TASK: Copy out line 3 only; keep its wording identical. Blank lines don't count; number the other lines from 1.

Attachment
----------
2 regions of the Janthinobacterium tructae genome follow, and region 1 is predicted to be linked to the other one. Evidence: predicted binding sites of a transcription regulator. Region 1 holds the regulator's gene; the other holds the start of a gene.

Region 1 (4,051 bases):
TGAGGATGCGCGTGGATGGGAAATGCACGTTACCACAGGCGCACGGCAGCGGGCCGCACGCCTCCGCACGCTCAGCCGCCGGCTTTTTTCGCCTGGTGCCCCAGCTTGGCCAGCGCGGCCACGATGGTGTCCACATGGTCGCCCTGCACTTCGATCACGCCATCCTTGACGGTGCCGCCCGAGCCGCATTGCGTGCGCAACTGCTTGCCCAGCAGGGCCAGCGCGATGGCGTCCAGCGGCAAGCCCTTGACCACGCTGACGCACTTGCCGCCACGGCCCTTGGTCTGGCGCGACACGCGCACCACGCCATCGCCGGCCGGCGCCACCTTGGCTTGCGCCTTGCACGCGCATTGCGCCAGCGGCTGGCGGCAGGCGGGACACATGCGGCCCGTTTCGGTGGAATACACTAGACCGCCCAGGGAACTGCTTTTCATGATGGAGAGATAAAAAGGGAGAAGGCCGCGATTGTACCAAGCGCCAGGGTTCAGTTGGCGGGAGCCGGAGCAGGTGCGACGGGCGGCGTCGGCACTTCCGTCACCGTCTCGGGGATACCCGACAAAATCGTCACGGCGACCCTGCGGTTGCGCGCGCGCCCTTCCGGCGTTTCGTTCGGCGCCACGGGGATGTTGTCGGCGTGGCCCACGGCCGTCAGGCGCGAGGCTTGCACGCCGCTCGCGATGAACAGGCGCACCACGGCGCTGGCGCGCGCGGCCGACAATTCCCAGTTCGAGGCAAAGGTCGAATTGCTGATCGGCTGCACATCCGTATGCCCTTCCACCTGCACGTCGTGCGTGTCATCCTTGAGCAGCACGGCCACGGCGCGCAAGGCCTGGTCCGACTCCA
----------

TGAGGATGCGCGTGGATGGGAAATGCACGTTACCACAGGCGCACGGCAGCGGGCCGCACGCCTCCGCACGCTCAGCCGCCGGCTTTTTTCGCCTGGTGCCCCAGCTTGGCCAGCGCGGCCACGATGGTGTCCACATGGTCGCCCTGCACTTCGATCACGCCATCCTTGACGGTGCCGCCCGAGCCGCATTGCGTGCGCAACTGCTTGCCCAGCAGGGCCAGCGCGATGGCGTCCAGCGGCAAGCCCTTGACCACGCTGACGCACTTGCCGCCACGGCCCTTGGTCTGGCGCGACACGCGCACCACGCCATCGCCGGCCGGCGCCACCTTGGCTTGCGCCTTGCACGCGCATTGCGCCAGCGGCTGGCGGCAGGCGGGACACATGCGGCCCGTTTCGGTGGAATACACTAGACCGCCCAGGGAACTGCTTTTCATGATGGAGAGATAAAAAGGGAGAAGGCCGCGATTGTACCAAGCGCCAGGGTTCAGTTGGCGGGAGCCGGAGCAGGTGCGACGGGCGGCGTCGGCACTTCCGTCACCGTCTCGGGGATACCCGACAAAATCGTCACGGCGACCCTGCGGTTGCGCGCGCGCCCTTCCGGCGTTTCGTTCGGCGCCACGGGGATGTTGTCGGCGTGGCCCACGGCCGTCAGGCGCGAGGCTTGCACGCCGCTCGCGATGAACAGGCGCACCACGGCGCTGGCGCGCGCGGCCGACAATTCCCAGTTCGAGGCAAAGGTCGAATTGCTGATCGGCTGCACATCCGTATGCCCTTCCACCTGCACGTCGTGCGTGTCATCCTTGAGCAGCACGGCCACGGCGCGCAAGGCCTGGTCCGACTCCA